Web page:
Presentation is loading. Please wait.

Presentation is loading. Please wait.

AGENDA 01/29/14 So You Think You Can Argue? Journal Response –Formative Assessment Review Unit’s Essential Questions and Lesson’s Objectives: Goal Setting.

Similar presentations


Presentation on theme: "AGENDA 01/29/14 So You Think You Can Argue? Journal Response –Formative Assessment Review Unit’s Essential Questions and Lesson’s Objectives: Goal Setting."— Presentation transcript:

1

2 AGENDA 01/29/14 So You Think You Can Argue? Journal Response –Formative Assessment Review Unit’s Essential Questions and Lesson’s Objectives: Goal Setting (Homework) Differences between Persuasive and Argumentative Writing Argumentative Writing Unit Vocabulary Myths about Arguing Identifying Argumentative and Persuasive Characteristics

3 NO! Yes!

4 NO! Yes! Journal: What do you think is the difference between argumentation and persuasion?

5 SO YOU THINK YOU CAN Argumentative/Pe rsuasive Writing ARGUE

6 AN ARGUMENT VS. PERSUASION

7 WHAT IS AN ARGUMENT ?

8 An argument is just a statement that someone believes is or should be true. An argument is just a statement that someone believes is or should be true. Kids should be in school Monday through Saturday!

9 A counterargument expresses the opposite point of view. Kids should not have to go to school on Saturdays.

10 “I NEED BACKUP!” A main argument all by itself is not very strong. Supporting arguments explain why the main argument is true.

11 Main Argument Kids should not have to go to school on Saturdays. Kids should not have to go to school on Saturdays. Supporting Arguments Students need a rest. Students need a rest. Most working parents have weekends off, and students need to be with their families. Most working parents have weekends off, and students need to be with their families. Some students have jobs. Some students have jobs. Students need time for other activities. Students need time for other activities.

12 ARE YOU LABORING UNDER A Common myths about arguing MISCONCEPTION??

13 COMMON MYTHS ABOUT ARGUING Myth An argument is just people yelling at each other. Reality Arguments can be very calm. An argument in writing is silent!

14 COMMON MYTHS ABOUT ARGUING Myth You have to totally believe in what you are arguing. Reality Making an argument has nothing to do with how you feel. (Bet you can think of one reason why school should be on Saturdays…)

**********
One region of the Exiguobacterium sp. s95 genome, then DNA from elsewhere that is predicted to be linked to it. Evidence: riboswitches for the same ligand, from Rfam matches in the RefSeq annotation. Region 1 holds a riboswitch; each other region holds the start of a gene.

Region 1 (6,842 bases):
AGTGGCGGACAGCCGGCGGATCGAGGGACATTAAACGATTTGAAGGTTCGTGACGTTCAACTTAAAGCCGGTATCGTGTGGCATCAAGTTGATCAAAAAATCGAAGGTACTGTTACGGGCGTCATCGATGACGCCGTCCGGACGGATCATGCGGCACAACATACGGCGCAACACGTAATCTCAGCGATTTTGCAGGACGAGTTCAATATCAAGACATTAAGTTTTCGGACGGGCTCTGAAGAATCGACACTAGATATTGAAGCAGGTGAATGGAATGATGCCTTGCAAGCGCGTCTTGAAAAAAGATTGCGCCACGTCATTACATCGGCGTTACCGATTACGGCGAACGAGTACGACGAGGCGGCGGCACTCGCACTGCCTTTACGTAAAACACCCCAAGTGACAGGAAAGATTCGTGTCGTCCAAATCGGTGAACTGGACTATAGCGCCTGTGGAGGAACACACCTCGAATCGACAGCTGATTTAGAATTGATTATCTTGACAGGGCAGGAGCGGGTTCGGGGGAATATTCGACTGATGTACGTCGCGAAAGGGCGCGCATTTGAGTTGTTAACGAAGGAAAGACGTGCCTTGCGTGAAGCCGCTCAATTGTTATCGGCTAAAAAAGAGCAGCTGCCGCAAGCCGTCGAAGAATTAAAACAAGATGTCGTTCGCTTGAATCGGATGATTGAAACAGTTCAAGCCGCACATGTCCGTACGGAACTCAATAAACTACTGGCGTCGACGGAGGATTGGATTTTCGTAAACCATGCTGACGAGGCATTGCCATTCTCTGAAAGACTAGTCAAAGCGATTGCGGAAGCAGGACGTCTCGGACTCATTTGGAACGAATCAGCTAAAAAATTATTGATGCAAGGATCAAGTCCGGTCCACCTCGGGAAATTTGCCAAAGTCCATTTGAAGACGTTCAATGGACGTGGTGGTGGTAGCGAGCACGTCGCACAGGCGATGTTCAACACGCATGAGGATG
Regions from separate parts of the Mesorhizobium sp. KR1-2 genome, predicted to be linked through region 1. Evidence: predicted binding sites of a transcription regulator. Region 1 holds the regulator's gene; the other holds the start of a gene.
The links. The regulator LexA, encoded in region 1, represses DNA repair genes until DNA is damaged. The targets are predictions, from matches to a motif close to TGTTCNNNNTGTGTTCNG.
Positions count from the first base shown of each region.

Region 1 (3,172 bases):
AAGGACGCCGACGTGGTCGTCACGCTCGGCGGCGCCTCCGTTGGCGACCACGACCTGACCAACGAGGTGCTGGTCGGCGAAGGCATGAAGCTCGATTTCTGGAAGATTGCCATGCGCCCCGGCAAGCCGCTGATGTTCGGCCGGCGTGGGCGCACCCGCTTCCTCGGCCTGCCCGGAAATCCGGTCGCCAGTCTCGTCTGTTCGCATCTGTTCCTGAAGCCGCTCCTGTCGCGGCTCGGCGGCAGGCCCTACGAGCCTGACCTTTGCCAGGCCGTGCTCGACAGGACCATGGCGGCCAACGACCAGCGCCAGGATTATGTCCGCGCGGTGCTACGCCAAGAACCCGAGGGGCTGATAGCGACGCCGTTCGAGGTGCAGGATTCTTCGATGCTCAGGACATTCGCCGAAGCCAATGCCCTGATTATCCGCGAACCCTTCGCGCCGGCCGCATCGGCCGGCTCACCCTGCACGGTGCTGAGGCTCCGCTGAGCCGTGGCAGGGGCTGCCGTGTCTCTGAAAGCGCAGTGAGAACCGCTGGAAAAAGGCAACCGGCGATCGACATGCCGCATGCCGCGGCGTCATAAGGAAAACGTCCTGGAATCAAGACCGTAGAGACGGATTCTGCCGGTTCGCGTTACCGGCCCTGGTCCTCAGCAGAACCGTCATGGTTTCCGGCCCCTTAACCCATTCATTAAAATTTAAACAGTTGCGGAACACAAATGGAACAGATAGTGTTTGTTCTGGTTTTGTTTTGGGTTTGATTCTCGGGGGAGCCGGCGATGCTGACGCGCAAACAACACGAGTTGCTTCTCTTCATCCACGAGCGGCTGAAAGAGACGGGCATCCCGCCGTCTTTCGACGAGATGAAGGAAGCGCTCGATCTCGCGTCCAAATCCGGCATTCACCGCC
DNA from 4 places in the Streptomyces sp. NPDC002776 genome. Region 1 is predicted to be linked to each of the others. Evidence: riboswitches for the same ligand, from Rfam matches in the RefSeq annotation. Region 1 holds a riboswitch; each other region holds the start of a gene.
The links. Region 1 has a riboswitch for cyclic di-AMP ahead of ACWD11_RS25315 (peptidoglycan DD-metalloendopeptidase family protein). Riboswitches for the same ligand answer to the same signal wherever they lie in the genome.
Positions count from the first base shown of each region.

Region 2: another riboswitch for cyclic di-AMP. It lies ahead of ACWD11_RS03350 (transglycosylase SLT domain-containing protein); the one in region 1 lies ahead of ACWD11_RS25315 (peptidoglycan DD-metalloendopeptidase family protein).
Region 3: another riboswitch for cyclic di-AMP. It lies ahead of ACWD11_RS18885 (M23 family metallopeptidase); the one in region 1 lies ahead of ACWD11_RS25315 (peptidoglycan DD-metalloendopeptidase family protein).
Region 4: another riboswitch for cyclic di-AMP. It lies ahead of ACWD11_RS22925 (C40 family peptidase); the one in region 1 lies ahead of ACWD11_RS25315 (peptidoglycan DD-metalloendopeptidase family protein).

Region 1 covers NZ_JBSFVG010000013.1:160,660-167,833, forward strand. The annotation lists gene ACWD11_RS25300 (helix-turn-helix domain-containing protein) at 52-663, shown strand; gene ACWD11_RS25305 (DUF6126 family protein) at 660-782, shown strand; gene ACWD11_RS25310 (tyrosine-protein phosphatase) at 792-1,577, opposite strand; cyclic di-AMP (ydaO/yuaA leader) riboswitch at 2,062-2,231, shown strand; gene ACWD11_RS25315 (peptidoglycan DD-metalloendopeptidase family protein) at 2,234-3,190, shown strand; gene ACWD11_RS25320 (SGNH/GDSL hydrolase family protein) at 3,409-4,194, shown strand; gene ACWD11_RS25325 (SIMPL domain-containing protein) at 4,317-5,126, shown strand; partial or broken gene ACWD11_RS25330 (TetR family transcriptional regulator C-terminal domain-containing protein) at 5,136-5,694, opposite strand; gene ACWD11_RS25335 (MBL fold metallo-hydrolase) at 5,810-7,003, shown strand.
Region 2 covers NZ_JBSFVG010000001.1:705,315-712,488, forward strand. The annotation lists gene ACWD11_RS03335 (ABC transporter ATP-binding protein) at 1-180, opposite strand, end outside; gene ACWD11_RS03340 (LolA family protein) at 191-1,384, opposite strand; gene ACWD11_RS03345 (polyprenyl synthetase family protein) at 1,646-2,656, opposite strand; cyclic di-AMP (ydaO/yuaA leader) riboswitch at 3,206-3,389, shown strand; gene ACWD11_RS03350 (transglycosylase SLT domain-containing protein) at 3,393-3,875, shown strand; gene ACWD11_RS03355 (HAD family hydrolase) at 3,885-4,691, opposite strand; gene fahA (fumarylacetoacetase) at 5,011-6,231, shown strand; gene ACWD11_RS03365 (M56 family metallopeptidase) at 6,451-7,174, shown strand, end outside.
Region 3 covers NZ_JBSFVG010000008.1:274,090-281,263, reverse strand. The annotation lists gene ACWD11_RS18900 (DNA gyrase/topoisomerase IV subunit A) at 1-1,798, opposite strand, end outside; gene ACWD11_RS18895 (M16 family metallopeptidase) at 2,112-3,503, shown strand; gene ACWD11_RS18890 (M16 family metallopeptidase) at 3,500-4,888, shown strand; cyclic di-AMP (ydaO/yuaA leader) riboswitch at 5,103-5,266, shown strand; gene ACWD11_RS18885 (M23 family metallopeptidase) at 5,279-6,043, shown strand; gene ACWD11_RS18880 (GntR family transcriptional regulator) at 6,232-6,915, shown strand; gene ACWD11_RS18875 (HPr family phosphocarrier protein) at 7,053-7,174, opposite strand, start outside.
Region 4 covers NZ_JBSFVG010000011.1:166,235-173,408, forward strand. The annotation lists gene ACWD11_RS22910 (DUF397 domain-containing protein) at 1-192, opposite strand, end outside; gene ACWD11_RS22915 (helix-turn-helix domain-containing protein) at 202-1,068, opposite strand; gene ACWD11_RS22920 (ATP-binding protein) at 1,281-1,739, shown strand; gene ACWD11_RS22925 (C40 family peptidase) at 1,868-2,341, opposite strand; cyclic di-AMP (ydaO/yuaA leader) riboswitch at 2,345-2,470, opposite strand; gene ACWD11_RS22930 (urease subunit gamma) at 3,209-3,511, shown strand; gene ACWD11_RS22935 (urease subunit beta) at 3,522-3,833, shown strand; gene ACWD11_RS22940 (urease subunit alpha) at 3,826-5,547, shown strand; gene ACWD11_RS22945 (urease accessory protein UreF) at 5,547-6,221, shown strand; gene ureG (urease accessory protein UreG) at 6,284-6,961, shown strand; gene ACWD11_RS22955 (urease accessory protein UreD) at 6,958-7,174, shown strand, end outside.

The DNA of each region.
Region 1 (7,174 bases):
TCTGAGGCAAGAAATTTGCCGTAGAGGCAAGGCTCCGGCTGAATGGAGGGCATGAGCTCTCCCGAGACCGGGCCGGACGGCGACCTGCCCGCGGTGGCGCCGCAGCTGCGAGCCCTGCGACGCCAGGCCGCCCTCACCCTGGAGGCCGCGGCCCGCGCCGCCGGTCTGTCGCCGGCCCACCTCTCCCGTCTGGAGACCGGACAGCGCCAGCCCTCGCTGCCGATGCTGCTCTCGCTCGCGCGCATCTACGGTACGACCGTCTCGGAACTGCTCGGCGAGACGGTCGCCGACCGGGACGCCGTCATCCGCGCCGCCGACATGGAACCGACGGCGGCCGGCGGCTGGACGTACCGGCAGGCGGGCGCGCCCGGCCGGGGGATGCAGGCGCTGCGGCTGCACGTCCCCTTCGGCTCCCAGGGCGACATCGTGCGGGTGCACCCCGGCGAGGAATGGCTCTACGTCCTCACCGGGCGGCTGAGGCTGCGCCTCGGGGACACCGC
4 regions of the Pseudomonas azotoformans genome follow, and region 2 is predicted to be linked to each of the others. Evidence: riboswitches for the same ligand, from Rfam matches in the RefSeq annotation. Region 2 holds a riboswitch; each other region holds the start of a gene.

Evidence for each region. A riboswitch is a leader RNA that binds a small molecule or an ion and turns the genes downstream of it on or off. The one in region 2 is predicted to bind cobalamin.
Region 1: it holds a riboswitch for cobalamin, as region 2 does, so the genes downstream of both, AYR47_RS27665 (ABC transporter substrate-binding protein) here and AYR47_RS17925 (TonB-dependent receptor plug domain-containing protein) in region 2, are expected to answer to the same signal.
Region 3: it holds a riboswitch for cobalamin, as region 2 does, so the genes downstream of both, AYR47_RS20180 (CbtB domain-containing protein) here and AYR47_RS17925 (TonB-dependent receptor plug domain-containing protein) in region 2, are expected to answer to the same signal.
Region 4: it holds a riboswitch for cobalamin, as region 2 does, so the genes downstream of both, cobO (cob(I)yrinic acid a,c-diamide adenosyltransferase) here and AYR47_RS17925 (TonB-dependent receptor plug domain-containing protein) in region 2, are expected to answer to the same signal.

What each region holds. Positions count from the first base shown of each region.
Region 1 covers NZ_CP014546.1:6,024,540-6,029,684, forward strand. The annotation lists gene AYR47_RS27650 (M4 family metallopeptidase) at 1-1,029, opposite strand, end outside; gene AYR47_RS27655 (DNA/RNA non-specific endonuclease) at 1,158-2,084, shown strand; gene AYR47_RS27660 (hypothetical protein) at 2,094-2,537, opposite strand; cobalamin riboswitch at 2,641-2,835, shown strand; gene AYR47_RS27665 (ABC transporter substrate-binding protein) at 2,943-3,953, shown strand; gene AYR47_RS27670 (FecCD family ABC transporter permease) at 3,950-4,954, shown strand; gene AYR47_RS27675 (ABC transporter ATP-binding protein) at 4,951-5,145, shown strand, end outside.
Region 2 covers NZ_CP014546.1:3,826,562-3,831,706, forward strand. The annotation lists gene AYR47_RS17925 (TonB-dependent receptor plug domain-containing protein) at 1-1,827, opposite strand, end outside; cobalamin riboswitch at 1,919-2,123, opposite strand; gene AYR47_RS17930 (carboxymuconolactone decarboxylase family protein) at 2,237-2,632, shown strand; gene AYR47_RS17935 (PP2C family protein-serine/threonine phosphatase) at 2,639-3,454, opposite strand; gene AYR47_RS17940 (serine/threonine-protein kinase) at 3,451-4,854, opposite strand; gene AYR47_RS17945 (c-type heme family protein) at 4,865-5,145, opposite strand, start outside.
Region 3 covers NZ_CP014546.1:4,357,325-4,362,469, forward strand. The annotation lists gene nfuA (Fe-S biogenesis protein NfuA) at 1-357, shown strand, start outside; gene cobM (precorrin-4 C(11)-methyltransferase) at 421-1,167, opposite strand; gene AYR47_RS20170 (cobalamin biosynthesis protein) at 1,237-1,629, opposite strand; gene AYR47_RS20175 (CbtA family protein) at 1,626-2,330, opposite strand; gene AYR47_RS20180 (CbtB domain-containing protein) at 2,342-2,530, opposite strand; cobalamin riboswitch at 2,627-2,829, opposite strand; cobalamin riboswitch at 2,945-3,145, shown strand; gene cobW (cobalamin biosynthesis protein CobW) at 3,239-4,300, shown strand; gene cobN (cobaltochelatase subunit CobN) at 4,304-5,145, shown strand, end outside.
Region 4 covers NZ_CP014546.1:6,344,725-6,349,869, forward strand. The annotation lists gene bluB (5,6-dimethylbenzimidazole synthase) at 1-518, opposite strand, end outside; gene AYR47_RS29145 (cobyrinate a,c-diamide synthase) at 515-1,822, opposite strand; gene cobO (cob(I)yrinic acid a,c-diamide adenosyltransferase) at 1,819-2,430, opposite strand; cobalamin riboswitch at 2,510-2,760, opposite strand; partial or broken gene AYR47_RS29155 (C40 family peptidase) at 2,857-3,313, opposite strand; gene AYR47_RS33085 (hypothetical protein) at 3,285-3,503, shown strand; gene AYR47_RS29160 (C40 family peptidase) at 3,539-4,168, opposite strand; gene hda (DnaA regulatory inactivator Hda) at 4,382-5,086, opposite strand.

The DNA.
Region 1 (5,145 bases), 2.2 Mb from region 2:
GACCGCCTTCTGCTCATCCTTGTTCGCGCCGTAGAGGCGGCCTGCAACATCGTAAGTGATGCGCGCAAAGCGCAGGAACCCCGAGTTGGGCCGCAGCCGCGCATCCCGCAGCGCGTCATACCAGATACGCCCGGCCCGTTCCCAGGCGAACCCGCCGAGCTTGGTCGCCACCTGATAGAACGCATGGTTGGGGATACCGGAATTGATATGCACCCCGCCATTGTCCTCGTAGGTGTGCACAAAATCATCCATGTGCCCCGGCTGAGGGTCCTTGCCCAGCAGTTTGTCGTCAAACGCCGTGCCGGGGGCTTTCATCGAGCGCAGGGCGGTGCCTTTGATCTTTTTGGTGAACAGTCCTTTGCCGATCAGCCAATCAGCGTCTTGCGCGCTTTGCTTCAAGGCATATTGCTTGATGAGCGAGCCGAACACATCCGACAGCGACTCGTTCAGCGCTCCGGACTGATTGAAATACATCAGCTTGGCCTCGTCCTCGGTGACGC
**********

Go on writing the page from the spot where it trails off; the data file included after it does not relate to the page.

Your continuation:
15 COMMON MYTHS ABOUT ARGUING Myth Every argument has a right and wrong side. Reality Most of the time, the two sides of an argument are just different opinions. Neither side is really right or wrong.

16 COMMON MYTHS ABOUT ARGUING Myth You can’t be good at arguing unless you can think fast on your feet. Reality A lot of great arguing takes place on paper, where you can take as much time as you need to think everything through.

17 ARGUE ON PAPER? WHY WOULD I WANT TO DO THAT?

18 Imagine this: Your state legislature is thinking about passing a law that says kids can’t drive until they are 18. You want to write a letter to convince your state senator to vote against the idea. What would you say?

19 Or this: Your city decided to close the park where you always hang out and play basketball. The city officials say there was too much trouble at the park and there was trash everywhere. Would you know what to write in a letter that would convince them to re-open the park? Uh-oh...

20 Or even this: You bought a used truck from the car lot downtown, but the truck didn’t have a stereo. The salesman told you they would take a stereo from a different truck and install it in your truck. He said it would work great. You drove your truck home and discovered the stereo doesn’t work at all! You called the car lot, but they refuse to fix the problem. You want to write a letter demanding they fix the stereo!

21 PERSUASIVE WRITING

22 What word do you see inside the word “persuasive”? ____________________________ ____________________________ persuade

23 What does it mean to “persuade” someone? (A)To disturb someone about something (B)To sweat on someone (C)To convince someone that something is true (D)To cause someone to be confused about something When you write persuasively, you use arguments to convince the reader that something is true.

24 TWO KINDS OF ARGUMENT S

25 Should/Should Not Does/Does Not Argue why something should or should not be true.

26 Should/Should Not Does/Does Not Argue why something should or should not be true. Argue why something does or does not violate a rule. T WO K INDS OF A RGUMENTS

27 Should/Should NotDoes/Does Not Argue why something should or should not be true. Argue why something does or does not violate a rule. Use this kind of argument when you are arguing your opinion about something. T WO K INDS OF A RGUMENTS